Your Money: Pinpointing home cover

HOMEOWNERS have been outraged at the huge leap in the cost of contents insurance. The understandable conclusion is that insurance companies are making a packet out of the business. But this is not so.

The Prudential, the largest household insurer with 2 million homes on its books, took in pounds 248m in premiums for buildings and contents insurance in 1992. It made a profit of pounds 33m on the buildings side but lost pounds 2m on the contents business.

So it is not surprising that premiums are rising. But they are not rising uniformly.

Increasingly sophisticated analysis of claims is allowing insurers to make more refined judgements about the level of claims they can expect from different areas and different people.

The post-code related rating system was the first step. Then there were discounts for belonging to a Neighbourhood Watch Scheme, and money off for having a burglar alarm.

As the rating gets more and more individual, the premiums will match the risk more closely. High-risk homes will pay dearly, while those likely to see out the year unscathed should pay moderate premiums.

The problem has been that refined data has not only been difficult to collect, but necessarily historical. Times change.

Rates for the obvious inner-city areas are already high enough to compensate for the greater risk of burglaries. But mid-sized places, such as Cheltenham, Reading, Leicester and Bradford, are now being targeted and rates there are rocketing to catch up.

Apart from the obvious advice to check at least half a dozen companies to find the best rate - and to note whether terms such as the sum covered are comparable - homeowners should try to find companies offering high excesses. The more of each claim you are willing to pay, the cheaper the premiums - particularly as this cuts out all the tiny claims.

You need contents insurance to protect yourself in case of a real disaster, but you do not need to claim for every scratched table top.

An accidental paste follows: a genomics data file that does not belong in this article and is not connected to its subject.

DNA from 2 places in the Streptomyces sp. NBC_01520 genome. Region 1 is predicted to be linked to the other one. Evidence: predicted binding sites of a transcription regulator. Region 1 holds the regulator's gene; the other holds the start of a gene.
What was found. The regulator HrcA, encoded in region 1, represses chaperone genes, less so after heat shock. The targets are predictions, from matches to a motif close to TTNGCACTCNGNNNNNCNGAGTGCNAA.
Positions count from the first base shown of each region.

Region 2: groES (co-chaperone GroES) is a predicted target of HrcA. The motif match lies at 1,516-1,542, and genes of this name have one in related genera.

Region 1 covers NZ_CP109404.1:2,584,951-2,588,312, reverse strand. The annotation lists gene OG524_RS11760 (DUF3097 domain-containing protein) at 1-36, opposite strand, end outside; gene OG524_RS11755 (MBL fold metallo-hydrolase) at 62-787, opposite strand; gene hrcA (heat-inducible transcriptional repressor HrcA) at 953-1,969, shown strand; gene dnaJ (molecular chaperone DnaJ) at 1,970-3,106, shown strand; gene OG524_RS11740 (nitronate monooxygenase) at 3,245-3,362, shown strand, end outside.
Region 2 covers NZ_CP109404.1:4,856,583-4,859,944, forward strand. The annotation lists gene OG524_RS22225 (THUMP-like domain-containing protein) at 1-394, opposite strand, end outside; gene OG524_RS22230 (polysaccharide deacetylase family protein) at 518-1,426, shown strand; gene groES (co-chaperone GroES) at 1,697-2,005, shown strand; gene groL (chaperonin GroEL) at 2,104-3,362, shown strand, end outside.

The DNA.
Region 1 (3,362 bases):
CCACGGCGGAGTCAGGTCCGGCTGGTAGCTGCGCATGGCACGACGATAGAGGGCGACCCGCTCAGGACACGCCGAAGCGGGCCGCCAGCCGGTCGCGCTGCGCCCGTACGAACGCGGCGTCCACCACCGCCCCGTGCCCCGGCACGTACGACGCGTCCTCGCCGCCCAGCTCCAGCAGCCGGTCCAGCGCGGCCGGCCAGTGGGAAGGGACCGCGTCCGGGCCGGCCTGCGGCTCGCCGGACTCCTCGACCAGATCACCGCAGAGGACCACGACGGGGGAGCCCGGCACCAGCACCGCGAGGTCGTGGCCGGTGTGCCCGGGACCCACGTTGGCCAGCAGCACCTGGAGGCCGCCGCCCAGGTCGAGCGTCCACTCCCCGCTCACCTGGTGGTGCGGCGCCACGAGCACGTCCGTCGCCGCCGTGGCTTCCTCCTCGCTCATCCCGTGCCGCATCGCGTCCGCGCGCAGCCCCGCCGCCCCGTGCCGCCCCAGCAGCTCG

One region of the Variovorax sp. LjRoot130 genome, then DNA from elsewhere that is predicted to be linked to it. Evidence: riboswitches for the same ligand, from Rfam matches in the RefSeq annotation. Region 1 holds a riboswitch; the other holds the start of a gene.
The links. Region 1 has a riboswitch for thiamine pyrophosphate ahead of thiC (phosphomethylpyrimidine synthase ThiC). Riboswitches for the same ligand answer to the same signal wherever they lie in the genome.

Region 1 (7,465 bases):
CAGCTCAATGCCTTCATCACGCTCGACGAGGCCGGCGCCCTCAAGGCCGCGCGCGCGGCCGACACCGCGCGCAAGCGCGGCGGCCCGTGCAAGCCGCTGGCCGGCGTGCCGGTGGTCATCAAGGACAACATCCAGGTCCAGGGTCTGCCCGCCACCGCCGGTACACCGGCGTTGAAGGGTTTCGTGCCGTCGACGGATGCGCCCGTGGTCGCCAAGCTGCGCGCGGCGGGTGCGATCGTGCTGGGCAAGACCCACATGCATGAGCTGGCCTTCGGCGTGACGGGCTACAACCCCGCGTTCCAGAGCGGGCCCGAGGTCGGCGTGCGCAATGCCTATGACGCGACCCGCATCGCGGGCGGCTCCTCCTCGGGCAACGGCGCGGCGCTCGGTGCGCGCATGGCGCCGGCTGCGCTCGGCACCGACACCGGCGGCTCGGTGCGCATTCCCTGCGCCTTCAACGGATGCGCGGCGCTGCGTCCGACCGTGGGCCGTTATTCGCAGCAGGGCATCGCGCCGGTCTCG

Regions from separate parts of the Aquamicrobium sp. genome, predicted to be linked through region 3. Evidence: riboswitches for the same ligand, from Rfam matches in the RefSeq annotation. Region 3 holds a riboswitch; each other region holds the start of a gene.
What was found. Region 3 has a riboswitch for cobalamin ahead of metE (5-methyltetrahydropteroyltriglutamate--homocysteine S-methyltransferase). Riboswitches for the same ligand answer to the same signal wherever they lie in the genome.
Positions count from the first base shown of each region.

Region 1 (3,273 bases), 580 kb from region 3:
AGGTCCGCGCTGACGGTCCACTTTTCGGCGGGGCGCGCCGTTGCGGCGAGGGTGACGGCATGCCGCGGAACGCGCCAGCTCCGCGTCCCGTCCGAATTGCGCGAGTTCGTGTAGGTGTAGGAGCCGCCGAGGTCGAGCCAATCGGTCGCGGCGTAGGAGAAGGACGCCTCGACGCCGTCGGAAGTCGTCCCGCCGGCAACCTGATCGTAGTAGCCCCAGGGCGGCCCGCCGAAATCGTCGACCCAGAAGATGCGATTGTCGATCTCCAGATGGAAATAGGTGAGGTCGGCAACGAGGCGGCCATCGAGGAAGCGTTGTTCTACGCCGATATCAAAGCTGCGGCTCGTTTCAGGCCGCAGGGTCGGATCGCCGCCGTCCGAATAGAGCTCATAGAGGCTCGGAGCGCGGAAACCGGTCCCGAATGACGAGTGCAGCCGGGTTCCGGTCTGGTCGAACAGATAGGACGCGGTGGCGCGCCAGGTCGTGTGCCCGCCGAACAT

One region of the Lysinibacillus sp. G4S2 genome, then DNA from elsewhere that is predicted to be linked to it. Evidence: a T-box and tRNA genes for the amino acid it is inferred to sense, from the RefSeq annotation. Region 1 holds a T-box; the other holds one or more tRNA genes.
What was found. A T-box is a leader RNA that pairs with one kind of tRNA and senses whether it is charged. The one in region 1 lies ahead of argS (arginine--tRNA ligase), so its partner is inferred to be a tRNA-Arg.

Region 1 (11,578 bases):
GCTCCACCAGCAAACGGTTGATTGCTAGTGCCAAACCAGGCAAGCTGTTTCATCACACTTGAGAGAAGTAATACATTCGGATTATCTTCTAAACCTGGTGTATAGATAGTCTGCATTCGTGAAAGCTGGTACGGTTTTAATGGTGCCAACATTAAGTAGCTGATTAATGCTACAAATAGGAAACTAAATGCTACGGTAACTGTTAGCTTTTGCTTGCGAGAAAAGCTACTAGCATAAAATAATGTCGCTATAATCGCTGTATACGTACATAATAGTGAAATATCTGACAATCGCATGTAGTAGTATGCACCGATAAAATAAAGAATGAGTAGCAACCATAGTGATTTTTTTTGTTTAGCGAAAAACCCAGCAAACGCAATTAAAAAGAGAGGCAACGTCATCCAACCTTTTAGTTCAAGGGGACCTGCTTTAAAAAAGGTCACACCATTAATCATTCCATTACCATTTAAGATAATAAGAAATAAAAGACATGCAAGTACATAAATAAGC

BUILDING societies really must be more careful about the way they display interest rates.

The Nationwide kicks off with an awful muddle in its latest rate sheet.

For a start, the Tessa rates show a net rate. The whole point of Tessas is that they are tax free - the only time a saver will receive interest net of tax is if the capital is withdrawn before the fifth anniversary. If the interest alone is taken, it is still paid out without tax being deducted and without any tax liability.

The Tessa rates are banded into five tiers. The problem here is that no one could possibly earn the highest rate of 7.1 per cent for sums of pounds 8,400 to pounds 9,000.

The Tessa rules permit savers to invest a maximum of pounds 3,000 in the first year and pounds 1,800 in following years, with an overall maximum of pounds 9,000. As Tessas are now in their third year, this means no one can possibly have invested more than pounds 6,600.

Nationwide says the top tier is included to give people an idea of how the tiers are structured.

But if it wanted to show the top theoretical rate, it should also have shown this was currently impossible to obtain - by colour coding, a footnote or some other clue.

UNIT trusts show performance figures with income reinvested to give a picture of the total return from a fund. This makes it possible to compare a trust with a high income and another with a tiny income, assuming that dividends are immediately reinvested.

Now the FT-SE indices are following suit - from July, a daily total return figure will be given for all the main indices. The returns will be calculated gross and will assume that all dividends and tax credits are reinvested on the ex-dividend date, although investors will normally suffer a delay.

Currently the FT All- Share Index has a dividend yield of 3.97 per cent, and the FT-SE 100 of 4.04 per cent. This will be factored into the new index calculations.

Ignoring this essential part of the return from owning shares has enabled those packaged bonds offering guarantees in line with the index after a set time to deliver returns that ignore the dividend income from shares. This has been the hidden cost that investors paid for taking up these guaranteed packages.

The challenge will be to see whether anything can be devised to match up to the new total-return indices at an acceptable cost.

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